Welcome to the evolving project page for our Mini-Terrain System, a collection of 3D Printed hex blocks designed for use on the tabletop during role-playing games (or small scale skirmish miniatures battle games). Each of the pieces of the Mini-Terrain System collection are being designed for printing on FDM 3D Printers (in fact our test prints are made on an Ender 3 FDM 3D Printer).
If you would like to get your hands on the STL files for the project – to print your own Mini-Terrain System set – or to discuss the project – you will need to become a Studio WyldFurr supporter over at Patreon. The project files are available for Dungeon Master tier supporters of the studio.
Most of the feature elements are being designed to act as add-on elements that can be attached to the basic hex tile. The add-on elements are aligned to the base hex tile with the use of pins (small lengths of 1.75mm filament).
The slope or hill add-on elements are being designed as pieces that will be glued to the top of a basic hex tile. Each element has pin holes in the bottom to align the element with the correct orientation of the basic hex it attaches too.
More complex elements will be a combination of sculpted base hex and sculpted add-on element.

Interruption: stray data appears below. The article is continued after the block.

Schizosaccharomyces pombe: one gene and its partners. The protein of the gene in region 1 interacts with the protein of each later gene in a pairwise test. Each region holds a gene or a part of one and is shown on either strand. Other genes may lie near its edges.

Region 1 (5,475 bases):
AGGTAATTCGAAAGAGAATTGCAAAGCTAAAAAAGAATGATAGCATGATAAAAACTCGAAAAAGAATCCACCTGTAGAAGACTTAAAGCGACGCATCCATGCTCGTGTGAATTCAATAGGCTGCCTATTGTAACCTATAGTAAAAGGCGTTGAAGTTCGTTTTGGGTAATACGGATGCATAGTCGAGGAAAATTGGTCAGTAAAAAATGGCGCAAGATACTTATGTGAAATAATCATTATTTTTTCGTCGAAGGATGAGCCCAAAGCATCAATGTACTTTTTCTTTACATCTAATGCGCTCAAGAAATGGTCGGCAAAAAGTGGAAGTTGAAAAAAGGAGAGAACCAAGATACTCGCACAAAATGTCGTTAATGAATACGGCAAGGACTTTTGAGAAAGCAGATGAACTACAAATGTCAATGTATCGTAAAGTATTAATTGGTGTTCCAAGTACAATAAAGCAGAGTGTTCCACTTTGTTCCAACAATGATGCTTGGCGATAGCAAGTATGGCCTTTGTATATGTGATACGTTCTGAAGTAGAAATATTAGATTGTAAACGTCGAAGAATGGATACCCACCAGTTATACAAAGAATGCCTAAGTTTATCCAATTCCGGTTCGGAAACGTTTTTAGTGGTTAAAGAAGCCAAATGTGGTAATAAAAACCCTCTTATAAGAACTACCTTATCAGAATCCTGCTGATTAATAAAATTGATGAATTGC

Basic Add-on Elements (eg: Hills and Slopes) are designed to raise the height of the “ground level” to 30mm, with each add-on being 20mm in height.
This set of terrain is being designed with the idea that each tile will be finished with grass and dirt finishing akin to that seen in model train or tabletop war-game terrain models. Thus there is no modeling or grass or a lot of dirt surfaces. Large objects such as large stones, wood beams, and brick objects will be modeled. But it is expected that most ground surfaces will be finished with static grass or a gravel mix.
This collection of 3D Printed tabletop terrain is currently in production. Below are descriptions of the elements that have been completed so far.
Basic Hex Tiles
The basic unit of the collection is the basic hex tile. Each of these tiles is 100mm wide and 10mm in height. This gives us plenty of space to sculpt in detail such as roads, river elements, etc. Each of the basic hex tiles includes a socket in each long edge for installing a 5mm ball magnet, which is then capped off with a small plug to keep the magnet in place. The magnet sockets provide the locking force to keep the tiles in place when setup on the tabletop, while also meaning that there are no interlocking clips to worry about when assembling the terrain for a game.
Each of the basic hex tiles includes a series of pin holes in the top surface for aligning add-on elements (which have corresponding pin holes in the base). Use a length of surplus 1.7mm 3D printer filament as pins.
These hex tiles also come in half tile pieces to give assembled game boards a straight edge once assembled.
Half & Quarter Hex Tiles
There are half hex and quartier basic hex tiles for use on the edge on an assembled game board. These half and quarter tiles help to create straight edges to a game board.